Great news, Farscapers! A&E Networks Home Entertainment and The Jim Henson company have just announced that Farscape: The Complete Series will be released on November 15, 2011, with a list price of $199.99 US. The blu-ray release will feature, in addition to the array of bonus material on the DVD, a new documentary, Memories of Moya: An Epic Journey – featuring revealing new interviews with the cast and creators.
Individual seasons will also be released in Blu-ray sets.
I have loved many TV programs in many genres, but there only a handful I’d want on a desert island: The Twilight Zone, Star Trek: The Original Series; Babylon 5; Firefly, and Farscape. Of the five, Farscape is easily the strangest, most totally wacked out – and therefore, the most fun.
Over its four season run, Farscape gave us the most unusual universe: a universe where dwelt sentient, perambulatory plants; living starships that could spawn offspring; two great villains, and so much more that just listing them could take pages.
Stargate: Continuum is the first DTDVD stand-alone adventure of the SG-1 team and it’s a bit of a time traveling doozy! It begins with SG-1 and General Jack O‘Neill [Richard Dean Anderson] attending the extraction ceremony for the last Goa’uld still existing in a Goa’uld System Lord. The Goa’uld is Ba’al [Cliff Simon], or rather, the last clone of Ba’al, who warns them that they’ve made a terrible mistake. As the ceremony proceeds, Vala [Claudia Black] and Teal’c [Christopher Judge] vanish. When members of the Tok’ra begin to disappear, too, the remaining SG-1 members and O’Neill realise that Ba’al has gone into the past to prevent the Stargate from being used – leaving Earth open to complete domination by the Goa’uld.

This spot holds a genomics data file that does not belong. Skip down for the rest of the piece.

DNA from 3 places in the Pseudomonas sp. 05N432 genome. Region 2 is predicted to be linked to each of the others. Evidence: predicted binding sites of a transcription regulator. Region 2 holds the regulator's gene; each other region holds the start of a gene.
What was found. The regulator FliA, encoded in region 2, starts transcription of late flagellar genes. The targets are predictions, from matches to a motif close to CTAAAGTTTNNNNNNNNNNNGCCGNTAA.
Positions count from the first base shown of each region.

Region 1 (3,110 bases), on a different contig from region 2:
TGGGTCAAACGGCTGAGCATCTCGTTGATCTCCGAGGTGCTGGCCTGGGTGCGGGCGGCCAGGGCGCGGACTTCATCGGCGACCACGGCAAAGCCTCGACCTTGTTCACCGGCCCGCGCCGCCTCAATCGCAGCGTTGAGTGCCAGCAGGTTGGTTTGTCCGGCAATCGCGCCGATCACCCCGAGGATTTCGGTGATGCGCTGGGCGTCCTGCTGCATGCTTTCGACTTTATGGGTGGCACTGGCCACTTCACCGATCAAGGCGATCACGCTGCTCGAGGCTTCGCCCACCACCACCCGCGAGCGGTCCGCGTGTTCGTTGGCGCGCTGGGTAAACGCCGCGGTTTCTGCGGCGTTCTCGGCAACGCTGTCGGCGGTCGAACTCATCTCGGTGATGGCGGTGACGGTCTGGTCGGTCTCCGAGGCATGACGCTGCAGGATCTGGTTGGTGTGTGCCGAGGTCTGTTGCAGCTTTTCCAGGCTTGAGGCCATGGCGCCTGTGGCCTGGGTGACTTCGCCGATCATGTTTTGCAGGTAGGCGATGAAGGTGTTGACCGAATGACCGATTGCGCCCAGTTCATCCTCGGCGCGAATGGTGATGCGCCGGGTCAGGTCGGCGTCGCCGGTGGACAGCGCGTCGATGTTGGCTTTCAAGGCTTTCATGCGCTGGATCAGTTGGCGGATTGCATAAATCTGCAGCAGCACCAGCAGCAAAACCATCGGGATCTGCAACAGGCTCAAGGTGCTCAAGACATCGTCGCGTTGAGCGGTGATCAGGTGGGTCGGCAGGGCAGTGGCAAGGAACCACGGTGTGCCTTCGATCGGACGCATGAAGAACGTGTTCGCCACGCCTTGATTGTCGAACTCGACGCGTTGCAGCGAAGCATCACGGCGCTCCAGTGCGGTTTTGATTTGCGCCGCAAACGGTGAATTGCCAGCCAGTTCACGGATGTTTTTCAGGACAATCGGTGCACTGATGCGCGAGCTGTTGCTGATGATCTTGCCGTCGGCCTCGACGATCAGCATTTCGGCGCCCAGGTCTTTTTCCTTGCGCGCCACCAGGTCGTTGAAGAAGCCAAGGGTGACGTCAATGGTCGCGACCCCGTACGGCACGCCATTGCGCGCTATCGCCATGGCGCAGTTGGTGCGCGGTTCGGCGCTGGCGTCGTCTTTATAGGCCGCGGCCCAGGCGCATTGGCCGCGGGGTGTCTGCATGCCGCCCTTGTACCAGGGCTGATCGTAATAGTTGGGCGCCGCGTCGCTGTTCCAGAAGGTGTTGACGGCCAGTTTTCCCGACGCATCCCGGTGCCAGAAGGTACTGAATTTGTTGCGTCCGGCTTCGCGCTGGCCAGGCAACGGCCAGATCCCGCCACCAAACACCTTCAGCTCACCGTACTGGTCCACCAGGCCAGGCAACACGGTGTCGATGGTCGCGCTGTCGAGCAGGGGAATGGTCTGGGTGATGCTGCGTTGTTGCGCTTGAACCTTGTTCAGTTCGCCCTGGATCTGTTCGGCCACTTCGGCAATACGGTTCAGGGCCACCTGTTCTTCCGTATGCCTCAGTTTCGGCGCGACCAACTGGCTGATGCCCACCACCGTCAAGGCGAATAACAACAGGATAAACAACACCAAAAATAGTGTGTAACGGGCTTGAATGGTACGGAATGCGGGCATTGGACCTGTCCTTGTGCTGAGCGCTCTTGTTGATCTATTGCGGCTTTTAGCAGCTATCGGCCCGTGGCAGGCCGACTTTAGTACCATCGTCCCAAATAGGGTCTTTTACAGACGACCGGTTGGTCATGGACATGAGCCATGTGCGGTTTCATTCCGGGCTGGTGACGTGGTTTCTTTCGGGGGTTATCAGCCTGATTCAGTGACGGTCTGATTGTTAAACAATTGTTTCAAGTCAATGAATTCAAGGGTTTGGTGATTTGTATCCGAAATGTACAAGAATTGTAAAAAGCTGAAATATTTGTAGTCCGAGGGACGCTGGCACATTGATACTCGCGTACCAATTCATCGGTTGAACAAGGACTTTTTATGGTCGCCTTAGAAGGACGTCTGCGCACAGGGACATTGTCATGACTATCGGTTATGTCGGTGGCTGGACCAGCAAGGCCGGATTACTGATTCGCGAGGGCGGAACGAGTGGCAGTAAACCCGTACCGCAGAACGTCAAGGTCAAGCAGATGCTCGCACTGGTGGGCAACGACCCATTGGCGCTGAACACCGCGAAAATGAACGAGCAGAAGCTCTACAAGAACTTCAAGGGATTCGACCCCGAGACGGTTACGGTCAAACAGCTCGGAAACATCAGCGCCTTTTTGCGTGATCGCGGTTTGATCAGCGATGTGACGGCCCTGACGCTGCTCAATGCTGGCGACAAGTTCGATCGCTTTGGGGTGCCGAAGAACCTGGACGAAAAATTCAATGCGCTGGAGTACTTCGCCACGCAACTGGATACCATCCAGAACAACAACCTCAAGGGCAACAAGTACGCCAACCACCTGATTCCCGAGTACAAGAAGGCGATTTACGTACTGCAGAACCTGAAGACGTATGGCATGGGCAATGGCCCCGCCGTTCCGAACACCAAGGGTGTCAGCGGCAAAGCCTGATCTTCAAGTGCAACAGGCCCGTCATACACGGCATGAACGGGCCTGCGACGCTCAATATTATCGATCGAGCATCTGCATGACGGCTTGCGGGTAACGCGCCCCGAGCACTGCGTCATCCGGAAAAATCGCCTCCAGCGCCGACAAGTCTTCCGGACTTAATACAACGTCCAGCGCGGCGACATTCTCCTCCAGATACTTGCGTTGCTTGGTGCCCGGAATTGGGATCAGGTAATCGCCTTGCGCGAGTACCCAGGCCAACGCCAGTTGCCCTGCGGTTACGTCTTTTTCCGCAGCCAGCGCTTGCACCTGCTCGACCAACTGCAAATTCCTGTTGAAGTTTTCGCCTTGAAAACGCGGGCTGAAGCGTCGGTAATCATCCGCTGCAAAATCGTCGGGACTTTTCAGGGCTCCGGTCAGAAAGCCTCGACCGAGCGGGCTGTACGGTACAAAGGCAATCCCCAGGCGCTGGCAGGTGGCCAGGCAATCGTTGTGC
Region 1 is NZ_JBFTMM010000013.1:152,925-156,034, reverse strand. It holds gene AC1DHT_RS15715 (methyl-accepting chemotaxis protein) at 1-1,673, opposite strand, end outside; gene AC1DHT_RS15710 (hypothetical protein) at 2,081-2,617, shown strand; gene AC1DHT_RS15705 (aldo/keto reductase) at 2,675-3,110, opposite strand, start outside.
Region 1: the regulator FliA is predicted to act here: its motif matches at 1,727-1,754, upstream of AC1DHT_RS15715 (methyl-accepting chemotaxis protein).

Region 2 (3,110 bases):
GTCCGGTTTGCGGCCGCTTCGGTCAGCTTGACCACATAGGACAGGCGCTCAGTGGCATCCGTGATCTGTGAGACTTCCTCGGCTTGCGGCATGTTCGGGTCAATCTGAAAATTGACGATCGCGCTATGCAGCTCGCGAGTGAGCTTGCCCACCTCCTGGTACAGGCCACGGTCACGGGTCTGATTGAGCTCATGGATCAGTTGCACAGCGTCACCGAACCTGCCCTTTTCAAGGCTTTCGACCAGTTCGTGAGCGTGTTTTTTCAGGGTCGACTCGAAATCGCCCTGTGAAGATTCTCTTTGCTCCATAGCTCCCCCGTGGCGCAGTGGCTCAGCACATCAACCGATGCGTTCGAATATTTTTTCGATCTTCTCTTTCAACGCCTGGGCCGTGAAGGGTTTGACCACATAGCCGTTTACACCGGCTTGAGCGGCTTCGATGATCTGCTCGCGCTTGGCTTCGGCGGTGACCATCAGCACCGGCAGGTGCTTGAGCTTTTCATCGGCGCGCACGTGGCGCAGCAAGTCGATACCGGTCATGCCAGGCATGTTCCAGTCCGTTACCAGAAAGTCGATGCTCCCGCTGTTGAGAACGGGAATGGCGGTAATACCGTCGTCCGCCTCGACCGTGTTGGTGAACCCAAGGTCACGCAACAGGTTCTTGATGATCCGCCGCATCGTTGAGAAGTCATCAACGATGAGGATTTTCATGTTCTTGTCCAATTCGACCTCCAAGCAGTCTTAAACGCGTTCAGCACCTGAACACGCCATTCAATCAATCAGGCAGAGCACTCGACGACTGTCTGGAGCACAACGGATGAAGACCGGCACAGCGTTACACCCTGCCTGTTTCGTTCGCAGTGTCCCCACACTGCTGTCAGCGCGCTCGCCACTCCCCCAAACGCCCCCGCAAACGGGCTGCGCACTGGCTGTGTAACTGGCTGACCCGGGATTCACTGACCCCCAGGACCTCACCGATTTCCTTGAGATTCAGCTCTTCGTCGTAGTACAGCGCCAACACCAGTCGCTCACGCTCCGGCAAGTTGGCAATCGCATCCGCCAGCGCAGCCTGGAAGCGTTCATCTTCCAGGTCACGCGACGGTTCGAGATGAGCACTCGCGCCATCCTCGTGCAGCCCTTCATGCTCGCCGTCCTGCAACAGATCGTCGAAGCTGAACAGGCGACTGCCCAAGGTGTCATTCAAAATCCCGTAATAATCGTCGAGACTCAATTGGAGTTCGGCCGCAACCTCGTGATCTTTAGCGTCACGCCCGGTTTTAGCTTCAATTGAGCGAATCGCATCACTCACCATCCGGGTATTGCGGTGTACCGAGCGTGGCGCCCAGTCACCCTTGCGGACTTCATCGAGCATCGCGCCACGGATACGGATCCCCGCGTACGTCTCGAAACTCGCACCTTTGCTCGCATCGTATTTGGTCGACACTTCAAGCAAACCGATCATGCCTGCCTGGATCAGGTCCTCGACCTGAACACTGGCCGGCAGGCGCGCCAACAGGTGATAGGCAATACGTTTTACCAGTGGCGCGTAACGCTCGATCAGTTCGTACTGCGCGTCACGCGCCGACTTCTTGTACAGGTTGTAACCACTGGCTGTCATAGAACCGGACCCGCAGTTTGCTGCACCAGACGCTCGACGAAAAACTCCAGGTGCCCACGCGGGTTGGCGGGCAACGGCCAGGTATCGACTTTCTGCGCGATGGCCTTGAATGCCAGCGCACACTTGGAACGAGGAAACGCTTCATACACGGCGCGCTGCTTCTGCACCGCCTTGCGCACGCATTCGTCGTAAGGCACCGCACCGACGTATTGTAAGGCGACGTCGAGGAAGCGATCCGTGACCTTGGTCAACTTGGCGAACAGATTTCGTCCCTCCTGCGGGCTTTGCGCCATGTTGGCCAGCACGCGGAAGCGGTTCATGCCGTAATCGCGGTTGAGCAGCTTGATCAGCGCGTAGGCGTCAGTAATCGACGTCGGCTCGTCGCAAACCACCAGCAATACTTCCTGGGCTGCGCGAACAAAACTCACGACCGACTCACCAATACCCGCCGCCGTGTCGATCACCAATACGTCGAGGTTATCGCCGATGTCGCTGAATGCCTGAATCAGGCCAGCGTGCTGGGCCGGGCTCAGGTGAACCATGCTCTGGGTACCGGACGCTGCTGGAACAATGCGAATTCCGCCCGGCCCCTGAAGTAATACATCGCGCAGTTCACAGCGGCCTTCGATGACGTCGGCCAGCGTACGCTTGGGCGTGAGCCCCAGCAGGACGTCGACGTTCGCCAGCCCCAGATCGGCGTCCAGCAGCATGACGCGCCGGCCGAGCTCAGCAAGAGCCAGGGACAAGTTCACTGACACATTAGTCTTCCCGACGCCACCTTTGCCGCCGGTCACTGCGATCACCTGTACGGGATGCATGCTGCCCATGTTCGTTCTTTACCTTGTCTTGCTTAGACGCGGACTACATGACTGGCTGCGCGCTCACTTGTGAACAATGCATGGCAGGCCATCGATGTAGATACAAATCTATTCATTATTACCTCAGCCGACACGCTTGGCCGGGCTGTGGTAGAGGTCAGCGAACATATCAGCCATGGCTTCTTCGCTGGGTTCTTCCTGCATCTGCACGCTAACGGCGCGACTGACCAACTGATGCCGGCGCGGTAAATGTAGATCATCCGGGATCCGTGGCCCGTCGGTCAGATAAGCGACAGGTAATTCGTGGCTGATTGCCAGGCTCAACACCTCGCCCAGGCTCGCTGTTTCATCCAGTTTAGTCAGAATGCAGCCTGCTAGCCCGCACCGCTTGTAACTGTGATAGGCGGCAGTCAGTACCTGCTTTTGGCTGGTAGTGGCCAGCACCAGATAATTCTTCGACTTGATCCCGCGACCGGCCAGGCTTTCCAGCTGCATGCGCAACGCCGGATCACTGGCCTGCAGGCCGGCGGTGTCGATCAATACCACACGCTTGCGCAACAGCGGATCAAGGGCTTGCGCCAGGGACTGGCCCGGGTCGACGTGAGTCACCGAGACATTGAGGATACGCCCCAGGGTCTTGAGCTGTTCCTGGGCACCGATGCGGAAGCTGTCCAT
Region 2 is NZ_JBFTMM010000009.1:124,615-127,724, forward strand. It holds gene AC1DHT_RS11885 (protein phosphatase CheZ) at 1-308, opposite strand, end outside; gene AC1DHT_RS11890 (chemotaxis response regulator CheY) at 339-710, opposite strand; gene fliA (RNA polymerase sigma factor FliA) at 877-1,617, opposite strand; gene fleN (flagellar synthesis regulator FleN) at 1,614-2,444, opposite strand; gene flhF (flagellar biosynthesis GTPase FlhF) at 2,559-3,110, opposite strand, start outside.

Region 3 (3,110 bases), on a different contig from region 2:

One of the best things about Stargate time travel tales is that they are usually a lot of fun. Continuum takes that to a whole new level, with appearances by nearly every major character in SG-1 lore – even though many are surprising cameos [check out the appearance of the System Lords, for example]. Also, Continuum is a stand-alone movie, so it’s not wrapping up a cliffhanger – or leaving fans hanging on yet another one.
In the alternate timeline that’s created by Ba’al’s maneuver, we get to meet alternate versions of O’Neill, General Hammond [Don S. Davis], Major-General Landry [Beau Bridges] and even President Henry Hayes [William Devane] – and we learn that, in this timeline, Col. Samantha Carter [Amanda Tapping] was an astronaut who died saving her shuttle crew and Daniel Jackson [Michael Shanks] is a discredited crackpot. Not only that, but Lt.-Col. Cameron Mitchell [Ben Browder] is in a position to create a Grandfather Paradox [look it up] if he screws up.
Stargate: Continuum works on a couple of levels: it’s a solid SG-1 adventure replete with action, humor and wit, and it’s also a breathtaking visual achievement, with some brilliantly shot sequences in the Arctic – and the first ever time that a nuclear submarine has been used in a movie [the captain being played by the sub’s real commander]. The writing is a bit above the average for the series and the cast get to play some interesting variations on their characters – especially, Shanks, whose Daniel Jackson suffers more than usual [even for him]. The direction is, as with the series, pretty snappy. Even the expository scenes are rife with wit and fun. As for the effects, they’re terrific – though they can barely hold their own against the majesty of the Arctic.
Features include: Audio Commentary by Executive Producer/Writer Brad Wright and Director Martin Wood; The Making of Stargate: Continuum Featurette; Stargate Goes to the Arctic Featurette, and The Layman’s Guide to Time Travel.
Stargate: The Ark of Truth – which hits stores on Tuesday – is the direct-to-DVD wrap-up of a number of loose ends that were left unresolved in the series finale of Stargate SG-1. Although Stargate Command was pretty sure they had managed to destroy the actual Ori, there no resolution regarding the evil ascended beings’ religious hierarchy – the Doci and the Priors [and being pretty sure isn’t the same thing as knowing…] – not to mention Adria.